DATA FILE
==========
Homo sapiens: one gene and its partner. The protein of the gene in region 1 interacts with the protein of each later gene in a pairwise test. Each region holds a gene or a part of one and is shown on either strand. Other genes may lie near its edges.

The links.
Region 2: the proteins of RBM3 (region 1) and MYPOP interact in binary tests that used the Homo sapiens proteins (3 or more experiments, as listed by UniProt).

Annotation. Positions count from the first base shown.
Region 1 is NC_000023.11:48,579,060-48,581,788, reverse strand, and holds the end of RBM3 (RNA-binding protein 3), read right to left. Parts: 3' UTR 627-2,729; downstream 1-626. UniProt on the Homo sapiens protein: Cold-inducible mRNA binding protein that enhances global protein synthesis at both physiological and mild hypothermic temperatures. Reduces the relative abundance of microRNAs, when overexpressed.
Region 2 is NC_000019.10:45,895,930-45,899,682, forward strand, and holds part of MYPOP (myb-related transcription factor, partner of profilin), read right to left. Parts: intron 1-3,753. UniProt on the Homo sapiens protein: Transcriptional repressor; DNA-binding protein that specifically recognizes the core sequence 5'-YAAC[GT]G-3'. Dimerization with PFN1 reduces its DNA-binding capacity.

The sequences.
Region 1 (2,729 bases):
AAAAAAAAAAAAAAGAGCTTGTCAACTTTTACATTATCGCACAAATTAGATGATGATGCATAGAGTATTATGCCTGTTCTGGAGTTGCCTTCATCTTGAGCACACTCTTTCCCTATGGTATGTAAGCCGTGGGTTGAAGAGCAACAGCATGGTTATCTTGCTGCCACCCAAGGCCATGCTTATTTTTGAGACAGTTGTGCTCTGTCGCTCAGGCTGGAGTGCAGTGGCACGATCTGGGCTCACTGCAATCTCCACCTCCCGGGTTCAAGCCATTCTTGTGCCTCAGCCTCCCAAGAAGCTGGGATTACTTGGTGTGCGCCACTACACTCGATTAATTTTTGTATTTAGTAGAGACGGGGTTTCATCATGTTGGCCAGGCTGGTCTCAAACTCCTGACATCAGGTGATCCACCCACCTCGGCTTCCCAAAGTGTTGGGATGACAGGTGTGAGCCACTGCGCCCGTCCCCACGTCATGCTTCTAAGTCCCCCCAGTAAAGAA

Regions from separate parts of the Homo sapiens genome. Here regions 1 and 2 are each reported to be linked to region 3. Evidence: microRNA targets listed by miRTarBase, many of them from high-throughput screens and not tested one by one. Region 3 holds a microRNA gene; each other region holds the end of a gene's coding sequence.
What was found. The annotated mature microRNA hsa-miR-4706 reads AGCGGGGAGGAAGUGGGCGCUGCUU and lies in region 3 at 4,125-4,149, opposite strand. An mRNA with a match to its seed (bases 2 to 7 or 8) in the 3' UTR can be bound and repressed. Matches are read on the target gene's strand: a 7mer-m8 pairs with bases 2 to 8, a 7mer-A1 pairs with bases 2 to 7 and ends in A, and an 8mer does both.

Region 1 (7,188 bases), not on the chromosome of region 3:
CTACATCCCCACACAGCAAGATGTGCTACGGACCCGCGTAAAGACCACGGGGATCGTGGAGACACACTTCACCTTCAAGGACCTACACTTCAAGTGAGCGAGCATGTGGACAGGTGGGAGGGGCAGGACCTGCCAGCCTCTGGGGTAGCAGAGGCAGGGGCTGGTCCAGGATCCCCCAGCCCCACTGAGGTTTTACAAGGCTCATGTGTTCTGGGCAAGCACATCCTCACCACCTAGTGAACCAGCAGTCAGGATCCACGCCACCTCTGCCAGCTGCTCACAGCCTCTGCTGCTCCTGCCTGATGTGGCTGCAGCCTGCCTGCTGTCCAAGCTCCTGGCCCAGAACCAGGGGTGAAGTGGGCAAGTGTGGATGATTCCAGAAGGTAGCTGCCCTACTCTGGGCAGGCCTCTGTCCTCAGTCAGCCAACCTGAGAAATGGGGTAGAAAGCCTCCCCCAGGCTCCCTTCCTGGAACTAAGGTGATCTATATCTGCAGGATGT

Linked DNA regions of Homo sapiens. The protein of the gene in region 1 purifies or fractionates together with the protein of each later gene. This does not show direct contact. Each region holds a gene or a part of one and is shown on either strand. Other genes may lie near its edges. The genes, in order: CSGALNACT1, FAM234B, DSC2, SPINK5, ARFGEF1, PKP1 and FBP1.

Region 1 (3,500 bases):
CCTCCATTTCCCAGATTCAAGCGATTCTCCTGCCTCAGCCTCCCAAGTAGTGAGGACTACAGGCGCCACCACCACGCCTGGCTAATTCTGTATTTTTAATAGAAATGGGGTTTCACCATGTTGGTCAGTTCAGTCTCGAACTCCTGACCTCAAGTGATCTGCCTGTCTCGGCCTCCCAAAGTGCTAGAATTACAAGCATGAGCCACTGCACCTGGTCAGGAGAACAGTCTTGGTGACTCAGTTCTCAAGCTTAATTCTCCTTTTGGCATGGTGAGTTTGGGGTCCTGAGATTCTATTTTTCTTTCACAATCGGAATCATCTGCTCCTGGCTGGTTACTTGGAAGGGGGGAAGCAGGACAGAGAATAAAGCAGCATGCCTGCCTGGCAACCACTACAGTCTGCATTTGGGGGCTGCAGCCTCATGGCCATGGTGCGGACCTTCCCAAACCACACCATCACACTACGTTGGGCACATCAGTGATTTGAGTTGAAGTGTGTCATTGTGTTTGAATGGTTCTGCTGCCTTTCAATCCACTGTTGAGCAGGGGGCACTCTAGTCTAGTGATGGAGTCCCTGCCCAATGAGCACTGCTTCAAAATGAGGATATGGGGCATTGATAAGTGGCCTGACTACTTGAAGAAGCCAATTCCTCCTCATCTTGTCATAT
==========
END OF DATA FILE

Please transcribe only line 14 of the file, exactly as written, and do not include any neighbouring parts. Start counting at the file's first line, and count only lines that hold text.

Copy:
Linked DNA regions of Homo sapiens. The protein of the gene in region 1 purifies or fractionates together with the protein of each later gene. This does not show direct contact. Each region holds a gene or a part of one and is shown on either strand. Other genes may lie near its edges. The genes, in order: CSGALNACT1, FAM234B, DSC2, SPINK5, ARFGEF1, PKP1 and FBP1.